The oft-repeated refrain, “I’ll need to reflect more on this,” illustrated an impressive and unexpected characteristic of our Massive Open Online Course: the course moved very quickly. There hasn’t been enough time to digest everything we’ve done and discussed. We who participated were given only seven days to work with/on/through the nature and implications of these courses. Many protracted conversations ended with apologetic departures, citing the pull of children, dinner, picnics, meetings, family obligations, or the ever-elusive sleep. But as we departed, we continued to reflect on our experiences, often to distraction.
The week started with a conversation about what a MOOC is and isn’t. I feel it’s only appropriate that, after seven days of exploration, I attempt to apply the acronym’s components to the course itself.
Massive – The course was big. Never a lack of participants. While it didn’t draw hundreds of thousands of participants like offerings supported by private universities or public corporations, dozens of interested (and interesting) people took part.
Open – Free and easy access meant that access *points* multiplied. Google Docs and Hangouts, EtherPad, Storify, YouTube, Instructure Canvas, email, and Twitter allowed endless ways for people to participate…and endless ways to get pulled back into the fray.
Online – Time zones became remarkably important. Heavy participation from New Zealand made the off-handed “other side of the world” comments seem suddenly ominous. Some people would finish Friday’s assignment as others would be starting Thursday’s. It could have been confusing, but because the course was to some extent massive, there was always someone else working on the material when some solitary soul had insomnia.
Course – This could be a contentious point, but because the MOOC MOOC was designed to study the nature and functions of itself, the meta-ness made the course-ness rather amorphous. The amorphous design allowed participants to traverse the layers of meta-awareness and allowed conversations on a variety of topics from a variety of perspectives. By asking us to step back from our work, the course showed us a tremendous vantage point of our learning.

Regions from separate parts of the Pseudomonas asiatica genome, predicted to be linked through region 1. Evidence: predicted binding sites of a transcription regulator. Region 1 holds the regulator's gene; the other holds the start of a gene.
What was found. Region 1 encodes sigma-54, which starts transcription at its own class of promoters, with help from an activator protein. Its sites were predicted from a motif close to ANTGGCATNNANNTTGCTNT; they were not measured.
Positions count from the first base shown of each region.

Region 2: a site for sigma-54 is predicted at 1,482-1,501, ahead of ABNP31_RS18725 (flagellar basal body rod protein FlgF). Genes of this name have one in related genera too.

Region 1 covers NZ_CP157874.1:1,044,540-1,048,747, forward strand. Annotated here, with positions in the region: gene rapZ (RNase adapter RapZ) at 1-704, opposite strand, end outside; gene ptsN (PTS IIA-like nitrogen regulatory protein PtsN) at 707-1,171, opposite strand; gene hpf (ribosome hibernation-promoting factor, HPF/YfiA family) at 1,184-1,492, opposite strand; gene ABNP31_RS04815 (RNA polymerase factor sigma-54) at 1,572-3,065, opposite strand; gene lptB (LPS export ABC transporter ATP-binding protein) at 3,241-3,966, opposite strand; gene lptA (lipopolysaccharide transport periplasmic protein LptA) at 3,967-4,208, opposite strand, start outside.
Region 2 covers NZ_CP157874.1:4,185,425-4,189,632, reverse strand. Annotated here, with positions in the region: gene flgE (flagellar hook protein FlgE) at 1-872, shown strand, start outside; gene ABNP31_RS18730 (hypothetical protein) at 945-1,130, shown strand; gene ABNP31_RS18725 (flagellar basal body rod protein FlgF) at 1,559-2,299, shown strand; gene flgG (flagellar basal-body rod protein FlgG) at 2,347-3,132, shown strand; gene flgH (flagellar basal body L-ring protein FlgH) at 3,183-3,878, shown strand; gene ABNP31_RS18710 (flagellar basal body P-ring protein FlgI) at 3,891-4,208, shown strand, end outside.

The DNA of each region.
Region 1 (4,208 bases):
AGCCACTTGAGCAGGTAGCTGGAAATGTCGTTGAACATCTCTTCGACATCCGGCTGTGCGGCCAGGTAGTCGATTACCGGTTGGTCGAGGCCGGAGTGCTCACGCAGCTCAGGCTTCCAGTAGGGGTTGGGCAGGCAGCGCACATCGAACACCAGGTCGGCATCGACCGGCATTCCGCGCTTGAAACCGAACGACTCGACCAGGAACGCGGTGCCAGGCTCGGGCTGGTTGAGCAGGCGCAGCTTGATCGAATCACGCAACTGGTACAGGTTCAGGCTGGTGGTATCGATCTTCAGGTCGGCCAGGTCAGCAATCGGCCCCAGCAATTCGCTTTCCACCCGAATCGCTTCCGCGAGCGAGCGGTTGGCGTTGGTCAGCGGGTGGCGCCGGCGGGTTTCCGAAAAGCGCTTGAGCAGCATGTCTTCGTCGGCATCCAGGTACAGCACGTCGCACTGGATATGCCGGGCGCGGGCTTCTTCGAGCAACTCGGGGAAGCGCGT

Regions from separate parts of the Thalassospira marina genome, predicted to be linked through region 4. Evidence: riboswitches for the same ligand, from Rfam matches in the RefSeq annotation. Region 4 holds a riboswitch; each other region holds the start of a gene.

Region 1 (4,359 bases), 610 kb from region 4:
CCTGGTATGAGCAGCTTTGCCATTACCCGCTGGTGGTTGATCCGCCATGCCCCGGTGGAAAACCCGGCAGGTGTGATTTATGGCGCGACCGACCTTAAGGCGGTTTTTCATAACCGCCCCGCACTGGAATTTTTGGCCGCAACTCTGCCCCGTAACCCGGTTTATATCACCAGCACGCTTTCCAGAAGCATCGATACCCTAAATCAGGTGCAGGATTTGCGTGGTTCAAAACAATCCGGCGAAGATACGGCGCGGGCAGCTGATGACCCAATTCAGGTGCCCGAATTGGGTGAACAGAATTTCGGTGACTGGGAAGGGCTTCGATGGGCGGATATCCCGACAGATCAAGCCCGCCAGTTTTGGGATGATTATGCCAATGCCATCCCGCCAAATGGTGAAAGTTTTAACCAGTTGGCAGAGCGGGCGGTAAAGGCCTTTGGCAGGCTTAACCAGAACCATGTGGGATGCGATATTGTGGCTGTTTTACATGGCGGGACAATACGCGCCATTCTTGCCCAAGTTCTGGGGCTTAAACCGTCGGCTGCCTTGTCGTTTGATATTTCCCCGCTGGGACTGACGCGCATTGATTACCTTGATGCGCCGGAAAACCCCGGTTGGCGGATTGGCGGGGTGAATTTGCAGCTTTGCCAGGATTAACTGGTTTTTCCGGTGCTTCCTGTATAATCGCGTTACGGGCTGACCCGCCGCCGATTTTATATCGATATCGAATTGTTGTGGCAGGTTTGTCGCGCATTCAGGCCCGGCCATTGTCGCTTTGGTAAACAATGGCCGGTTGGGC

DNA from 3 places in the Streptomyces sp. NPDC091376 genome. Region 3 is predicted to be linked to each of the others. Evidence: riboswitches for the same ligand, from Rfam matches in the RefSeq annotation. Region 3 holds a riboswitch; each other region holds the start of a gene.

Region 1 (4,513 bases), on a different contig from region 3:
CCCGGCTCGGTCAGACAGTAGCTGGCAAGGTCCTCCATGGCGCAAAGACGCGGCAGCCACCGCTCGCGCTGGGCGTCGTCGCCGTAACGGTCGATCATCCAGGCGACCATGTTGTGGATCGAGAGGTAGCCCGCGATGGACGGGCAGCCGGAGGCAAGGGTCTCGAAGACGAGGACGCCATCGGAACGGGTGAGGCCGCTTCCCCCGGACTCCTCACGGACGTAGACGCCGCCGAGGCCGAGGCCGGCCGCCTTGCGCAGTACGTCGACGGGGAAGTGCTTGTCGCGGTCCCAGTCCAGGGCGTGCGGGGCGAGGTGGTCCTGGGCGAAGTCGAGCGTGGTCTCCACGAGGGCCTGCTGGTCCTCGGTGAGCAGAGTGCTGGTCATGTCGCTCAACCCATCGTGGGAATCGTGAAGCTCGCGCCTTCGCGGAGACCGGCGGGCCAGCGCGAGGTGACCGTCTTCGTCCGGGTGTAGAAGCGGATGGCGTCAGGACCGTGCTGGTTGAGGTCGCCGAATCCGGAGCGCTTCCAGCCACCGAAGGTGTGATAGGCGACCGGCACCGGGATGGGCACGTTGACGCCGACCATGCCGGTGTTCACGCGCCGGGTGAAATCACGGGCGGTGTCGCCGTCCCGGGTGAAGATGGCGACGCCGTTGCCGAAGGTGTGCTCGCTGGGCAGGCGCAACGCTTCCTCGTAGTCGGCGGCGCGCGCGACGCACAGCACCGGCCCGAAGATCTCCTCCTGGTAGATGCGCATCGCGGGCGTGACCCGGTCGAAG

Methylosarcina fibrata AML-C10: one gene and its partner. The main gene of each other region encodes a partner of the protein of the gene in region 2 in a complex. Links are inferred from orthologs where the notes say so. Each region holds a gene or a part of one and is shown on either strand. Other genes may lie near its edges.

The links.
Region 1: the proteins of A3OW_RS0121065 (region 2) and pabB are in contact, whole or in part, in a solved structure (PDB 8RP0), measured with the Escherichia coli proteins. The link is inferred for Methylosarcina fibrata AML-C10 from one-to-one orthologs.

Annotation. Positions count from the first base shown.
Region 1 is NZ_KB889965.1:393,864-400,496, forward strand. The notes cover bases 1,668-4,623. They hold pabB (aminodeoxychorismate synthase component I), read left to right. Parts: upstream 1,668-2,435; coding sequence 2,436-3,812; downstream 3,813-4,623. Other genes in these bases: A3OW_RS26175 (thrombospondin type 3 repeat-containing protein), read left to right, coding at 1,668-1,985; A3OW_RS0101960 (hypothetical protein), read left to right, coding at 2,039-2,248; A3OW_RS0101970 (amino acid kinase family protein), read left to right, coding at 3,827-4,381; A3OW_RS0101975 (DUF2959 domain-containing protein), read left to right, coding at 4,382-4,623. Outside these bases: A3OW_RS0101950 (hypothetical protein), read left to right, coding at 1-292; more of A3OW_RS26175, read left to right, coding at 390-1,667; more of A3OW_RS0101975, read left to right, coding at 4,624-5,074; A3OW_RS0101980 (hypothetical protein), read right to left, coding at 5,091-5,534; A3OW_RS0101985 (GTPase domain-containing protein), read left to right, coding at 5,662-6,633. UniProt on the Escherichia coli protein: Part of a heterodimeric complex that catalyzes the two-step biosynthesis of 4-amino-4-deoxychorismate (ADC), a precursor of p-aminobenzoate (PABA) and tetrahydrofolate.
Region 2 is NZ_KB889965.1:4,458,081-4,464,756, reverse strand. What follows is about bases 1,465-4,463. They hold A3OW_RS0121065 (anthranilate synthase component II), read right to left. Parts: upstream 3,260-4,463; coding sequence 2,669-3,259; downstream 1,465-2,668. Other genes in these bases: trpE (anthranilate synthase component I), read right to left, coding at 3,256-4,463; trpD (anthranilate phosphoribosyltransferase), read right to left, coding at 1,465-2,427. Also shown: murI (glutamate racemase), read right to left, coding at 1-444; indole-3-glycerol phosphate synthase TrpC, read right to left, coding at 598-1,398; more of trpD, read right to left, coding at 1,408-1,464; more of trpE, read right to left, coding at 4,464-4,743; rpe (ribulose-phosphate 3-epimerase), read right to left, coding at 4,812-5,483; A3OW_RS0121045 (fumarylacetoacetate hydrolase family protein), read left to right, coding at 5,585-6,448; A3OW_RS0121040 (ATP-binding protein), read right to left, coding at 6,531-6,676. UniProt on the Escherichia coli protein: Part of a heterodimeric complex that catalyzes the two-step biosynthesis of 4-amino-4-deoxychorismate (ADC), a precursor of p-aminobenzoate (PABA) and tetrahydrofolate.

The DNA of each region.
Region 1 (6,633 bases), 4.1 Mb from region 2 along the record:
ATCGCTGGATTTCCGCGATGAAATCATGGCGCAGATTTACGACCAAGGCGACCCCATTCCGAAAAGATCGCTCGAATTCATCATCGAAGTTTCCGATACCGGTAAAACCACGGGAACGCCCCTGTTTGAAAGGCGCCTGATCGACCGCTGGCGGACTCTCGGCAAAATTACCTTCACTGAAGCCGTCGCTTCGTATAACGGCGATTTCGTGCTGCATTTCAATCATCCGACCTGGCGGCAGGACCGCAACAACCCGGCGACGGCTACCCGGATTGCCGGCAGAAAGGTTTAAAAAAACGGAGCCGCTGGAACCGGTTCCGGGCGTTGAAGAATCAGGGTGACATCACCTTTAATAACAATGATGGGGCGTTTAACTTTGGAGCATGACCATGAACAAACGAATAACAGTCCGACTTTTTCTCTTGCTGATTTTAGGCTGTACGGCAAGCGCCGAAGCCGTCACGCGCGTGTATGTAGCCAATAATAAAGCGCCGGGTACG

After each task was completed, participants stopped to reflect on the work they had done. But for this course, the reflection was multifaceted and complex. Questions such as these were common, often asked nearly simultaneously:
- Was it was successful?
- Did it effectively elicit thought?
- Can it be refined?
- Does it inform/improve our own pedagogy?
- Might it reform or adapt to traditional courses?
Each question attracted a different kind of person. The organizers of the course wanted to know which elements of which activities created self-conscious learning. Folks interested in developing their own MOOCs wanted to know which techniques could be carried over into their institutions/environments/curricula. Those not working in online spaces wondered whether in-person courses would ultimately influence, or perhaps give way to, MOOC designs.
We worked. We reflected. We speculated. We started dreaming of MOOCifying our courses, and that’s when things got real.
The questions being tossed around on Saturday were similar to those we struggled with on Monday: What is a MOOC? But on Monday, we asked out of curiosity, to better understand the scenario we were about to be involved with. By Saturday, we were trying to understand its essence, to see how what we had learned/experienced could be understood and used. Maybe the format of the course didn’t apply to our next classes, but perhaps the approach of a MOOC did. Maybe we couldn’t scale up the enrollments in our courses, but perhaps we could scale down our assessments. Maybe we don’t need to replace the discussions we have in our face-to-face classes, but perhaps the collaboration we saw online could work in person, too.
Can the best elements of a MOOC work in a traditional classroom?
I think so. But I need to reflect more on that idea.]]>